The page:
The museum has received several awards and honors for its accomplishments, and DIA staff members have been asked to write about both the planning process and results of the new installation.


The DIA Master Plan Project was selected by the Commercial Real Estate Women (CREW) for a 2008 Impact Award in September for redevelopment. The honor is conferred upon southeast Michigan commercial properties that significantly improve their surrounding communities. 


The Ann Arbor Advertising Club awarded the “Let Yourself Go” campaign seven 2008 local Addy Awards (four gold and three silver), four regional Addy Awards (one gold and three silver), and the entire campaign graduated to the national Addy Award competition.


The museum was also awarded a bronze 2008 Muse award for its technology-based interpretation.


Beal was named one of 10 Michiganians of the Year by The Detroit News, recognized for his outstanding leadership in bringing the museum into the 21st century through the renovation and new strategy for interpreting the art. He and board chairman Gene Gargaro were awarded honorary doctorates from the College for Creative studies due to their efforts in bringing about the new DIA.

Beal will also receive a Governor’s Arts and Culture Award for his leadership of an arts and culture organization with a budget over $1 million. The award recognizes a Michigan arts organization that has made outstanding contributions locally, regionally, and statewide. Nancy Jones, executive director of the DIA’s Learning and Interpretation Department, who was instrumental in the planning and implementation of the new interpretive strategy, is a finalist for a Governor’s Award in the Arts Educator category. (Winners will be announced at the awards gala on Nov. 13 at the DIA.)


Beal is encouraged by the successful first year.


“The responses to our museum’s new philosophy have exceeded my expectations,” Beal said. “We have a great success on our hands and we all look forward to building on it.”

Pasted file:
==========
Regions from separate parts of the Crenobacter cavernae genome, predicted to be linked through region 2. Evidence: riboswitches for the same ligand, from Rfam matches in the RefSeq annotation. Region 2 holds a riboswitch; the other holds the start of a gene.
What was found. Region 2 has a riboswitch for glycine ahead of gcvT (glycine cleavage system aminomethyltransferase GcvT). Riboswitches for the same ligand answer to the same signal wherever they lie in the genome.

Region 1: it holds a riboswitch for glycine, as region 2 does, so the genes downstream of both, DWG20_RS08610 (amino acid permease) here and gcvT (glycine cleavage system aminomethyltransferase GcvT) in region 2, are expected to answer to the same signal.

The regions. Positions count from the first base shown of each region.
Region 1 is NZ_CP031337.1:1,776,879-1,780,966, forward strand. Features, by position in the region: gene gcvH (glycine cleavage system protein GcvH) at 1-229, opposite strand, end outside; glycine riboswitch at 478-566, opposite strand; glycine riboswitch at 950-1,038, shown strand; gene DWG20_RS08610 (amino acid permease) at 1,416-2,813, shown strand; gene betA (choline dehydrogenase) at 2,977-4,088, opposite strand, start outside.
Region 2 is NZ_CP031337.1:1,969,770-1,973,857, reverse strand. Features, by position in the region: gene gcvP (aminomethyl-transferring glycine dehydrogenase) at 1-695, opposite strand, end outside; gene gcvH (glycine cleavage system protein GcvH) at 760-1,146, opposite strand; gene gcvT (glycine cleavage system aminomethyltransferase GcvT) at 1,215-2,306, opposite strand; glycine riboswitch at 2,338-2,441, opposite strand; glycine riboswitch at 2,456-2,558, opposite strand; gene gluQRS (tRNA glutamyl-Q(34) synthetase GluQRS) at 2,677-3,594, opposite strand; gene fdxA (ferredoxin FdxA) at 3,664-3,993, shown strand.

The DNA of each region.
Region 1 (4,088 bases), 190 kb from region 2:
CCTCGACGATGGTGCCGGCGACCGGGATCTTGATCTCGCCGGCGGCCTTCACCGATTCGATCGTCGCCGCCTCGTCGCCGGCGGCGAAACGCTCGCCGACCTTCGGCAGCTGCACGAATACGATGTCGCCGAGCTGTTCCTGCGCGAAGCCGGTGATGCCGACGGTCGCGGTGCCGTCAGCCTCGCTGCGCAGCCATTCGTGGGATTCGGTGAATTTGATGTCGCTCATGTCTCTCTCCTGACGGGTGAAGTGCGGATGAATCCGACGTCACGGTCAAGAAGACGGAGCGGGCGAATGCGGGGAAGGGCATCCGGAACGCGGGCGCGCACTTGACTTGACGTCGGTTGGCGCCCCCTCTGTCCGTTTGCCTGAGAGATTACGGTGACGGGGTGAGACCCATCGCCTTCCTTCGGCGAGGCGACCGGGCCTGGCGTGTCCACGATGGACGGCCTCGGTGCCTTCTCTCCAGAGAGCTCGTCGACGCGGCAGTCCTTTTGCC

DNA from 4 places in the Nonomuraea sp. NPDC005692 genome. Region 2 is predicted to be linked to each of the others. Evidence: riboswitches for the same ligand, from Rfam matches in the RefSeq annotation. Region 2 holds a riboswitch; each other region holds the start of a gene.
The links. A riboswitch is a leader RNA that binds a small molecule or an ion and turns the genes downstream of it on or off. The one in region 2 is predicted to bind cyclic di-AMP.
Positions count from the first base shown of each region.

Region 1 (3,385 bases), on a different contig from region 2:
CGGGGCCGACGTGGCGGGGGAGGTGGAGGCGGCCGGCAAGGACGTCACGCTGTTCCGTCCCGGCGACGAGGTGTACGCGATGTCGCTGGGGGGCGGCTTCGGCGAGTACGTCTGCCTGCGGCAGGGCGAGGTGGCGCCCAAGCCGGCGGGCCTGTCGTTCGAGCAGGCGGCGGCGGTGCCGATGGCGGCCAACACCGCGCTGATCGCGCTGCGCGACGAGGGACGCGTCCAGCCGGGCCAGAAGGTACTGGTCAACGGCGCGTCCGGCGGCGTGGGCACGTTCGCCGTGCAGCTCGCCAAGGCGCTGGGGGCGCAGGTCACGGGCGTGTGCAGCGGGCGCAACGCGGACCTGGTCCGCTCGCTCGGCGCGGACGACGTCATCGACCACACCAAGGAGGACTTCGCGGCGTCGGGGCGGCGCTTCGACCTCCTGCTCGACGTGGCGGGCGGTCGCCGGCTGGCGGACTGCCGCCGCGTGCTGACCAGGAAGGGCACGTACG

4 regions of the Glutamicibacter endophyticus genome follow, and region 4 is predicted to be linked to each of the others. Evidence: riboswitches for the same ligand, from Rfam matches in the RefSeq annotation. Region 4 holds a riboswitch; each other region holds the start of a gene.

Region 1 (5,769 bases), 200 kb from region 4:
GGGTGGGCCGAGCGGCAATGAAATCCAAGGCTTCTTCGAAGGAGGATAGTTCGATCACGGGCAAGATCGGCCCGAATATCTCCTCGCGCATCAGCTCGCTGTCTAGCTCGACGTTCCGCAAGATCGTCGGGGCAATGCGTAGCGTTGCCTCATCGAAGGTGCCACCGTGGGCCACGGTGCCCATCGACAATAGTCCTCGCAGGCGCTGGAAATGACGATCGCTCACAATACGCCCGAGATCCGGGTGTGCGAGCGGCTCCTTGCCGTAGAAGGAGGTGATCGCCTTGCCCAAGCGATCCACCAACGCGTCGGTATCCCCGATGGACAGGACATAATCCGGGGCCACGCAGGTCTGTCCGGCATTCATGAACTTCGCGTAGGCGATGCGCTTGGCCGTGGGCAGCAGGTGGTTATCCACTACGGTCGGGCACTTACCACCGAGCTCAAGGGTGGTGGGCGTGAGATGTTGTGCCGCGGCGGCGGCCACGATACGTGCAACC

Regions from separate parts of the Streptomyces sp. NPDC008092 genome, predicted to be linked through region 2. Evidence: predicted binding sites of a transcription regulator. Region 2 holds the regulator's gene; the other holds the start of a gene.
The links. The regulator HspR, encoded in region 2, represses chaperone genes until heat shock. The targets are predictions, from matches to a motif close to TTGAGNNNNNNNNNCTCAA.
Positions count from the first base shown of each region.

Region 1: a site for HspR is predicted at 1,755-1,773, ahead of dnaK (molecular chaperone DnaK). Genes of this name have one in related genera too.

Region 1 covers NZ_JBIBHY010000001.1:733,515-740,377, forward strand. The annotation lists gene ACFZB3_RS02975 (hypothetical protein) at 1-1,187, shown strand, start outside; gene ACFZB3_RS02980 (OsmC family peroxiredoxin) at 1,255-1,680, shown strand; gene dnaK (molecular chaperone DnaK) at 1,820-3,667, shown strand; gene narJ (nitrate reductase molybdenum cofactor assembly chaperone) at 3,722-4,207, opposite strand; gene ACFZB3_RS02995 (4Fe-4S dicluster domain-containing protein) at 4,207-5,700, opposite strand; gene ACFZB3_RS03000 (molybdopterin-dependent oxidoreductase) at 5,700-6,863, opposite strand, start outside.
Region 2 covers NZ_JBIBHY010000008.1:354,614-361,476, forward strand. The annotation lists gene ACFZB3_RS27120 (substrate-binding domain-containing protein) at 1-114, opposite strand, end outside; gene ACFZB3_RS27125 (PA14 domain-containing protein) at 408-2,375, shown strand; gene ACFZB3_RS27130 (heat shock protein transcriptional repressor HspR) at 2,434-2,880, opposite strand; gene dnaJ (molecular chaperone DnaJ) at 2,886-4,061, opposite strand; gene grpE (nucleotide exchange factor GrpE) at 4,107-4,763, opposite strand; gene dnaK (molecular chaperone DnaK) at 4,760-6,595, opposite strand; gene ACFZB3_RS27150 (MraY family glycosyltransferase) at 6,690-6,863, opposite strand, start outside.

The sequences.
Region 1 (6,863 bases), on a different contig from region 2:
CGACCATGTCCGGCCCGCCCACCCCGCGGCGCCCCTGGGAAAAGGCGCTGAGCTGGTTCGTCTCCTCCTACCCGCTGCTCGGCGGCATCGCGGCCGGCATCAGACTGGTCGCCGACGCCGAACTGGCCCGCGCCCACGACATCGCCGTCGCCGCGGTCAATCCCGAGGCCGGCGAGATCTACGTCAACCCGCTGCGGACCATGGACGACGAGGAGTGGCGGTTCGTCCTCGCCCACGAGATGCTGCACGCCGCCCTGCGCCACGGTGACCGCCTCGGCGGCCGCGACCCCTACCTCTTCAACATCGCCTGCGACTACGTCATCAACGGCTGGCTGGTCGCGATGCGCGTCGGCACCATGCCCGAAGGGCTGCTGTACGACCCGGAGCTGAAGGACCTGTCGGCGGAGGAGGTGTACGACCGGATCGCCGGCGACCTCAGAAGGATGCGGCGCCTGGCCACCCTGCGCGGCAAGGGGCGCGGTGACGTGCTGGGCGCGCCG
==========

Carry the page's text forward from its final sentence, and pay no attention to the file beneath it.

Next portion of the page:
Hours and admission:

10 a.m. to 5 p.m. Wednesdays and Thursdays, 10 a.m. to 10 p.m. Fridays, and 10 a.m. to 6 p.m. Saturdays and Sundays. Admission is $8 for adults, $6 for senior citizens, and $4 for youth ages 6-17. DIA members are admitted free. For more information, call (313) 833-7900 or see the website at



The Detroit Institute of Arts (DIA),located at 5200 Woodward Avenue in Detroit, is one of the premier art museums in the United States and home to more than 60,000 works that comprise a multicultural survey of human creativity from ancient times through the 21st century. From the first van Gogh painting to enter a U.S. museum (Self Portrait, 1887), to Diego Rivera's world-renowned Detroit Industry murals (1932–33), the DIA's collection is known for its quality, range, and depth.


Programs are made possible with support from the Michigan Council for Arts and Cultural Affairs and the City of Detroit.




(See accompanying information below for other statistics).




Detroit Institute of Arts One Year Later

Nov. 10, 2007 to Oct. 26, 2008


  • 532,273 visitors have experienced the new DIA.
  • More than 57,000 people have attended the museum’s auditorium programs (Detroit Film Theatre, theatrical performances).
  • More than 2,700 people took advantage of the Family Fitting Room in July and August. This service, staffed largely by volunteers, helped guests size up their interests and build visits that were tailor-made for their families.
  • More than 356 corporate events and non-school related tour groups have taken place.
  • Nearly 1,600 student, public, special groups, and exhibition tours have taken place.
  • More than 13,000 memberships have been sold bringing the total membership households to more than 37,000.
  • More than 220 Speaker’s Bureau talks have taken place.
  • More than 310 people have applied to become a volunteer.
  • Twenty-four new docents were recruited and trained in preparation for the museums Grand Opening. Twenty-four prospective docents are currently going through the required 10-month training.  There are currently 86 active docents.
  • CaféDIA’s top selling food items have been the salad bar (more than 48,000), slices of cheese pizza (more than 7,300), sandwiches and wraps (more than 5,100), Angus cheeseburgers (more than 5,000). Top selling desserts have been lemon bars (more than 8,700), slices of cake (more than 5,900), and cookies (more than 5,400).
  • Top selling items in the Museum Shop include art glass rings (more than 1,700), Diego Rivera wall calendars (more than 1,400), and mobile phone holders (more than 920).



Shekini Jennings (313) 494-5242 

Pamela Marcil    (313) 833-7899